Fire crews and aerial support staff are being sent home as the NWT wildfire season continues to wind down.
Eight of 28 fire crews were in service as of Monday afternoon, though none were actively firefighting in the territory. The rest had already been sent home for the season.
All long-term air support staff will finish their work for the season by September 1 barring any late-season emergencies.
At the start of this week, 241 wildfires had been reported in the territory for the season, burning 622,000 hectares of land. 61 of those fires were still active.
Officials say they’re expecting another 30 fires to ignite and as much as 100,000 hectares of land to burn before snowfall.
But those figures pale in comparison with last year’s record wildfire season. Even if another 100,000 hectares of land are affected, the total area burnt this year would equate to a fifth of last year’s total of 3.4-million hectares from 385 fires.
“We’re well below the number from last year,” said Richard Olsen, fire operations manager with the Department of Environment and Natural Resources.
That’s not to say that there weren’t areas of concern, though. In early August, cabin owners in the Reid Lake area, roughly 60 kilometres outside Yellowknife, prepared for the worst because of an advancing wildfire.
Campgrounds at Reid Lake were closed and drivers weren’t denied access beyond the Cameron River bridge on the Ingraham Trail.
Luckily, value-protection units were able to prevent damage to buildings thanks to strategic fire suppression efforts.
Olsen told Moose FM property owners north of Fort Smith weren’t so lucky, however. Two cabins in the Sue Lake area, roughly 50 kilometers of the town, were consumed by a fire in the region.
Wildfire season turned in August
The wildfire season took a turn for the better in early August, according to Olsen. Weather conditions and more aggressive firefighting were both contributing factors.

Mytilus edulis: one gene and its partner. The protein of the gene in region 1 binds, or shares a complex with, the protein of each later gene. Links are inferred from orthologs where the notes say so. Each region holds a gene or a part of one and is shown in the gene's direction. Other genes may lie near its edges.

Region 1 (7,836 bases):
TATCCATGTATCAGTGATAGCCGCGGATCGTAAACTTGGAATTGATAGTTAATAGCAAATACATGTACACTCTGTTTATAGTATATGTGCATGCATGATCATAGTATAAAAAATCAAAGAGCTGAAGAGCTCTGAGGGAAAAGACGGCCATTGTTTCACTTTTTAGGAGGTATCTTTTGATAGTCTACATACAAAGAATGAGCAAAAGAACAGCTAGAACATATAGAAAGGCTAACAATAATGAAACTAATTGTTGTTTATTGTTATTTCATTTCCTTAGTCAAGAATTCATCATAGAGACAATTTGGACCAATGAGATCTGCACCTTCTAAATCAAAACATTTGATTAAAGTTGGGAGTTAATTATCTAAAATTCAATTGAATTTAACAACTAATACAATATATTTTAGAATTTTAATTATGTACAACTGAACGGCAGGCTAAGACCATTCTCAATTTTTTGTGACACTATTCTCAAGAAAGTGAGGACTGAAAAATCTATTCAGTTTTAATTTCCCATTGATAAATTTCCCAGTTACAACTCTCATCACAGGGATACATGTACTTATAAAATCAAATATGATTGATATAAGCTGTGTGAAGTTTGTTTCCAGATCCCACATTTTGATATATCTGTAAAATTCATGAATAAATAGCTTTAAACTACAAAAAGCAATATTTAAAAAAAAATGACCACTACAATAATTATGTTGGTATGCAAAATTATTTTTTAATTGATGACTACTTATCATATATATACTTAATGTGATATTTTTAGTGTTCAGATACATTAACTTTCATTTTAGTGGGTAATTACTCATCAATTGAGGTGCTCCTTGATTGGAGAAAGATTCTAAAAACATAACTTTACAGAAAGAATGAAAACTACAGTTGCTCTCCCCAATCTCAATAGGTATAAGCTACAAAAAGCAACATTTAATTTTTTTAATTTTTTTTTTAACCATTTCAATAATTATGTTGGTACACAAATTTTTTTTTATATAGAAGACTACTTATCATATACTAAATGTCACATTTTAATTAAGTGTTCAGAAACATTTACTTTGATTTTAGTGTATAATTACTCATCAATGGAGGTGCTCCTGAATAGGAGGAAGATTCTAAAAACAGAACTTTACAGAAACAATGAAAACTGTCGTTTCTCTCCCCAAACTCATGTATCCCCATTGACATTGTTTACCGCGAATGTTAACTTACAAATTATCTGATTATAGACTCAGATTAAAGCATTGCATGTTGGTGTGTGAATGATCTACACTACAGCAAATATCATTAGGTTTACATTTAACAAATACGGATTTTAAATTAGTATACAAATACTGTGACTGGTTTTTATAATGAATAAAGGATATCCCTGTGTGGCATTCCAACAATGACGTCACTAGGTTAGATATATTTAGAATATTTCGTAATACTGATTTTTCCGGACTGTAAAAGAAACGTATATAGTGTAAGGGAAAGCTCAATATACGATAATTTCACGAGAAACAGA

“Earlier in the season we were a little more aggressive on fires that showed longer-term, bigger potential,” he said.
“By trying to minimize the size of fires in areas where the potential was largest, that might have reduced the risk a little bit.
The growth potential for several fires was also limited because of burns from last year.
By late July, the territorial government began sending fire personnel and air support down south. Altogether, one tanker fleet was dispatched to Wood Buffalo, while a crew of 10 specialized fire personnel and another aircraft were sent to Oregon.
Olsen himself was dispatched to the States. He believes the experience was worthwhile.
“It was a good experience for individuals that went down because I think it solidified their own knowledge of work they do,” he said.
“When they come back here to work in the NWT, it’s definitely going to strengthen their competencies and their ability to undertake the work and share that experience with people they work with.”
Olsen says operations outside of the territory are important, since it could be the NWT that requires external assistance next year.
“It’s all designed for emergencies and to protect people and properties and to band together for the priority areas and to help out while we can.”
NWT firefighters sustained a few nicks and bruises on the job this summer, though Olsen says none were serious in nature.